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True cost of those zero % credit cards: Banks hike rates in time for Christmas 

Banks are charging record-high interest rates on credit cards, prompting calls for a clampdown on ‘profiteering’ by lenders.

Shoppers now pay an average of 25.1 per cent on credit card purchases — the highest-ever figure, according to research group Moneyfacts.

It means that a customer who borrowed £3,000 and paid off £100 a month would pay £1,463 in interest overall and take three years and nine months to clear the debt.

Drastic plastic: Shoppers now pay an average of 25.1 per cent on credit card purchases — the highest-ever figure, according to research group Moneyfacts

Furthermore, research shows one in four shoppers will turn to credit cards to help fund Christmas. 

Individuals are expected to spend an average £660 this year, up from £538 in 2018, according to investment firm Hargreaves Lansdown.

Average card rates have soared since the financial crisis, climbing from 16 per cent in 2006. This is despite the Bank of England base rate plummeting from 4.75 per cent in 2006 to its current level of just 0.75 per cent.

Lenders argue that, unlike personal loans and mortgage rates, credit card charges are not very sensitive to changes in the base rate — instead, they are an assessment of how much risk borrowers pose, which is informed by their individual credit history and the overall economy.

However, former pensions minister Baroness Altmann claims concerns over debt don’t justify the hike in rates. ‘This is more about taking an opportunity to make excess profit,’ she says. 

‘More people are being encouraged to take out credit on credit cards, but the cost of credit is going up.’ 

The highest annual interest rate (APR) is a whopping 76 per cent on the British Airways American Express Premium Plus card.

Rates on reward cards are often higher, as borrowers are not expected to pay interest.

The idea is to use these cards for all your spending to earn as many points as possible, then clear the balance in full each month to avoid paying any interest.

But, if your circumstances change, or you overspend one month, you risk hefty charges.

The highest APR on a non-reward card is 29.9 per cent on HSBC’s Classic Credit Card Visa.

Baroness Altmann says the Bank of England’s attempt to stimulate the economy by lowering its base rate will not work if banks don’t pass on the cuts.

‘It’s great that Money Mail is highlighting this because banks won’t change unless there is more exposure,’ she adds.

‘They need to treat customers more fairly, which means not charging extraordinarily high interest rates when they are borrowing at much lower rates — that’s just profiteering.’

The trend has also been stimulated by a surge in introductory deals, which see lenders tempt customers by offering 0 per cent interest for a limited period.

The average term for these deals is now 311 days, up from just 128 in 2010.

Individuals are expected to spend an average £660 on Christmas shopping this year, up from £538 in 2018, according to investment firm Hargreaves Lansdown

Individuals are expected to spend an average £660 on Christmas shopping this year, up from £538 in 2018, according to investment firm Hargreaves Lansdown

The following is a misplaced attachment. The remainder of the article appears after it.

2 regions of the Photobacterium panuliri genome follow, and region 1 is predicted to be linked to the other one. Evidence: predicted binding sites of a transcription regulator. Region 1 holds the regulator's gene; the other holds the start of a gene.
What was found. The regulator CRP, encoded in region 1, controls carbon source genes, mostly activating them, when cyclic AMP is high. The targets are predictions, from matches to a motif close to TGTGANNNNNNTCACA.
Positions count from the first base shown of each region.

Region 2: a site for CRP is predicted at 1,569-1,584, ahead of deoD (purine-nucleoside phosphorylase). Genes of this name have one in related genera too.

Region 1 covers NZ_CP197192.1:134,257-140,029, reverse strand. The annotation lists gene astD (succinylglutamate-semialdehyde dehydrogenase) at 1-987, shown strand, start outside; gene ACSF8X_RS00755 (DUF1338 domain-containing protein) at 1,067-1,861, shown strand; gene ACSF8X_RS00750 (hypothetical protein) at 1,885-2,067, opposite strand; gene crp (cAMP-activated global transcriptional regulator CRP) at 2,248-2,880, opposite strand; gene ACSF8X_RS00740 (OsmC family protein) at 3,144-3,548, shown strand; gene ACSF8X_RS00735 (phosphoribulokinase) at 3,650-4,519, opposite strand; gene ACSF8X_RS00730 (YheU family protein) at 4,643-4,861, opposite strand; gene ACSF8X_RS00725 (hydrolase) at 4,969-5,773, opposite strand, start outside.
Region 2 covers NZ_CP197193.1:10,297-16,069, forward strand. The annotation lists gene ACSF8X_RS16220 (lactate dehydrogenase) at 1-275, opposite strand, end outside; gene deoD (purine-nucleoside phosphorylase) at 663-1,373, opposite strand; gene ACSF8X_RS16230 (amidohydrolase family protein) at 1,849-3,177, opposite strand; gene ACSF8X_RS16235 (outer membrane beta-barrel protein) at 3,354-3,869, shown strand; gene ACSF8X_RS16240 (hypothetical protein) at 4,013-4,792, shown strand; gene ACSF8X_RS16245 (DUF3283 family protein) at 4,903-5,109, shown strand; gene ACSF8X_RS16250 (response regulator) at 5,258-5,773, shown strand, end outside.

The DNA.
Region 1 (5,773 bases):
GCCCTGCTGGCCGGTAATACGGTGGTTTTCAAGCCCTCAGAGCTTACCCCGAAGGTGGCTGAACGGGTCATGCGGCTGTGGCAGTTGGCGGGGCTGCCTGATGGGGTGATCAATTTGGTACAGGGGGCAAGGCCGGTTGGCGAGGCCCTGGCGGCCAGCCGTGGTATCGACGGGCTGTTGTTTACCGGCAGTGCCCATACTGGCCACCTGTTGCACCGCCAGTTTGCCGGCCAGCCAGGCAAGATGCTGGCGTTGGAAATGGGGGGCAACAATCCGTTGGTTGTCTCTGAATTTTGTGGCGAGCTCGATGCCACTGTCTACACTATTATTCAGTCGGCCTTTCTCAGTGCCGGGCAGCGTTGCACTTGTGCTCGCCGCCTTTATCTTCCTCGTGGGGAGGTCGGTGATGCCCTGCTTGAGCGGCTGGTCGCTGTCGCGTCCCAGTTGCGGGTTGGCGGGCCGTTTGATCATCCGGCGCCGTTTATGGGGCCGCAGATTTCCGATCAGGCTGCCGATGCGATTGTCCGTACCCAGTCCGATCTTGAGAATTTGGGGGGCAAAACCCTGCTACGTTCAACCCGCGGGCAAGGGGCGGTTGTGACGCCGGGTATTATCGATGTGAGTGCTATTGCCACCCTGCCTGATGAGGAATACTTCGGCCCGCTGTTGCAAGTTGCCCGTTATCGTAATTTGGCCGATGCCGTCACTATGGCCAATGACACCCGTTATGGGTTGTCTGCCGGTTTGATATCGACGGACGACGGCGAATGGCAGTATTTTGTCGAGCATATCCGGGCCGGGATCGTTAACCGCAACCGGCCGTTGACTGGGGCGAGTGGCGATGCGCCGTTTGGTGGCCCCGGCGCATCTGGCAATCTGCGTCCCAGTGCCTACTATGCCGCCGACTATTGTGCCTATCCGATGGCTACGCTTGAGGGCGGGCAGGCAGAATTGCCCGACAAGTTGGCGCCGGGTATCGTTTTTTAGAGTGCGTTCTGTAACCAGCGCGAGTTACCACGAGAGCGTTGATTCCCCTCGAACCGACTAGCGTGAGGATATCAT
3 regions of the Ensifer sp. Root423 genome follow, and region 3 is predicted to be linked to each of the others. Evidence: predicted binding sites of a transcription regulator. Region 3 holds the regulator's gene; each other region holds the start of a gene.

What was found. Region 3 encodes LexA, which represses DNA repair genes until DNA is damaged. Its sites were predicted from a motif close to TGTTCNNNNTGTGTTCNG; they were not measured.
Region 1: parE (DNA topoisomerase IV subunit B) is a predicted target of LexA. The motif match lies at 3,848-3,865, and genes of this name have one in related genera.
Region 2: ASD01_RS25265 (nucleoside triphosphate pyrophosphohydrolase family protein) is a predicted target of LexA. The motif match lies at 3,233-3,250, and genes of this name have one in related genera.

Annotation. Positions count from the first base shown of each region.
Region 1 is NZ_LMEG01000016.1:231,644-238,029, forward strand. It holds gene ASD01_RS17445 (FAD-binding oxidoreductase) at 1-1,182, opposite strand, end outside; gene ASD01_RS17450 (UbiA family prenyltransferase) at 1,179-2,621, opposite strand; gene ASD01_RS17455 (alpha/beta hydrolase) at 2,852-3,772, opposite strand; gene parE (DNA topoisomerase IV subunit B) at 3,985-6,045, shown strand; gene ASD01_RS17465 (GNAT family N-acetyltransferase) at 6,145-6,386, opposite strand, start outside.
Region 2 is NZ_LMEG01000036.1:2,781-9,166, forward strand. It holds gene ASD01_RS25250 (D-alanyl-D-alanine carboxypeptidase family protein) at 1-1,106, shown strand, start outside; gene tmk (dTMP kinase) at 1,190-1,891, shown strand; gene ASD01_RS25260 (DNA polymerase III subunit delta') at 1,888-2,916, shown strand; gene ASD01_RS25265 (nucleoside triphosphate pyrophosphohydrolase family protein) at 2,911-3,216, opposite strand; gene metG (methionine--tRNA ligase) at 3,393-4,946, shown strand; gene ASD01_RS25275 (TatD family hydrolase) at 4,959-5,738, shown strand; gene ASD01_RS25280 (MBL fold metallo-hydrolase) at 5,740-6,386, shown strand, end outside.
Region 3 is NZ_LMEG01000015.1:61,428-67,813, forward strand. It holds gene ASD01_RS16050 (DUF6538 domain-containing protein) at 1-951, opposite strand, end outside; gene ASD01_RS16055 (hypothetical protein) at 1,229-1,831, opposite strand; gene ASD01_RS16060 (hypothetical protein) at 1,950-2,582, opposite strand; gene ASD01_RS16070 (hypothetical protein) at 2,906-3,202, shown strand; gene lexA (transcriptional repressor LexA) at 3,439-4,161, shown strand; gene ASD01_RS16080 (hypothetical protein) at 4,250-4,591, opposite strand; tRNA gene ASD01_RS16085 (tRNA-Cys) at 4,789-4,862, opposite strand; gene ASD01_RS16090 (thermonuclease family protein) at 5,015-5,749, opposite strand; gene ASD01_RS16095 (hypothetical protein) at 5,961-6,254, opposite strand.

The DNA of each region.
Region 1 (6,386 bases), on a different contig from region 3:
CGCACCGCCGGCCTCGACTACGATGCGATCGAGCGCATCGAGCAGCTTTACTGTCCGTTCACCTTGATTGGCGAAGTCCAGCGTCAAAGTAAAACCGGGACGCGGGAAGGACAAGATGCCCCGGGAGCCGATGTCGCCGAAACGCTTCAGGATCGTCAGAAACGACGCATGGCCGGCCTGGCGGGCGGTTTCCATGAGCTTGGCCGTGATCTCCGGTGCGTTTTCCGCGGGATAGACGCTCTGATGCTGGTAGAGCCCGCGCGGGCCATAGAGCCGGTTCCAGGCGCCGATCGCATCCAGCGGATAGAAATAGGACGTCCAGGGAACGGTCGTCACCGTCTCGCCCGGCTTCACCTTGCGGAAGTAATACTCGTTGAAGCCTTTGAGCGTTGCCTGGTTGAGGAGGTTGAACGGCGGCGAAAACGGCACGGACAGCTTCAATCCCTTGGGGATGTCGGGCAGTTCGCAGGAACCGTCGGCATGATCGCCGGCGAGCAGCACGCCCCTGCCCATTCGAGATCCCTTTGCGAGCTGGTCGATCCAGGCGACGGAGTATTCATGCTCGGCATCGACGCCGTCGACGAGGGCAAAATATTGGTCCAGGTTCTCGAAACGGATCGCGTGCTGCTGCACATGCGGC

The growth of these introductory purchase rates means that the banks are scrambling to make their money back when the offers expire.

Santander’s All In One Credit Card Mastercard offers 0 per cent interest for 26 months, before slapping customers with an APR of 21.7 per cent.

The bank’s World Elite Mastercard has an introductory 0 per cent term of 18 months — then an eye-watering APR of 49.8 per cent.

James Daley, of the consumer group Fairer Finance, says the problem requires ‘a major structural intervention’, including a cap on the length of introductory offers.

He explains that banks are making their money on people who are unable to switch to other 0 per cent deals because they have poor credit ratings. 

‘The model is broken,’ he adds. ‘The people who are paying for everyone else’s free debt are the people who can least afford to.

‘People who can afford it need to pay a reasonable amount for their debt. That probably means an end of 20- to 30-month 0 per cent deals.’

Moneyfacts finance expert Rachel Springall says that the best low-rate cards have also disappeared. ‘In the third quarter of 2019, Tesco Bank pulled its Clubcard Credit Card with Low APR Mastercard, charging 5.9 per cent, which was the lowest-rate card on the market.

‘Over the same quarter, Bank of Scotland, Halifax and Lloyds Bank increased the purchase rate on their credit cards, rising from 6.4 per cent to 9.9 per cent APR.’

According to the Finance & Leasing Association, households borrowed £4.4 billion on credit cards and personal loans in September, up 8 per cent in a year.

Peter Tutton, head of policy at debt charity StepChange, says credit cards are the most common cause of debt among its clients. 

More than two-thirds of new clients in the first half of 2019 had credit card debt, with an average outstanding balance of £7,500.

Mr Tutton says: ‘We are particularly concerned about subprime credit cards with higher interest rates of up to 69 per cent APR. 

These are often marketed as a way for people to build their credit scores, but are often damaging for an individual’s finances.’

A Financial Conduct Authority spokesman says: ‘We are currently engaging with the industry as it implements the remedies in our Credit Card Market Study, including intervening where we see unfair practices.’

m.dilworth@dailymail.co.uk

 

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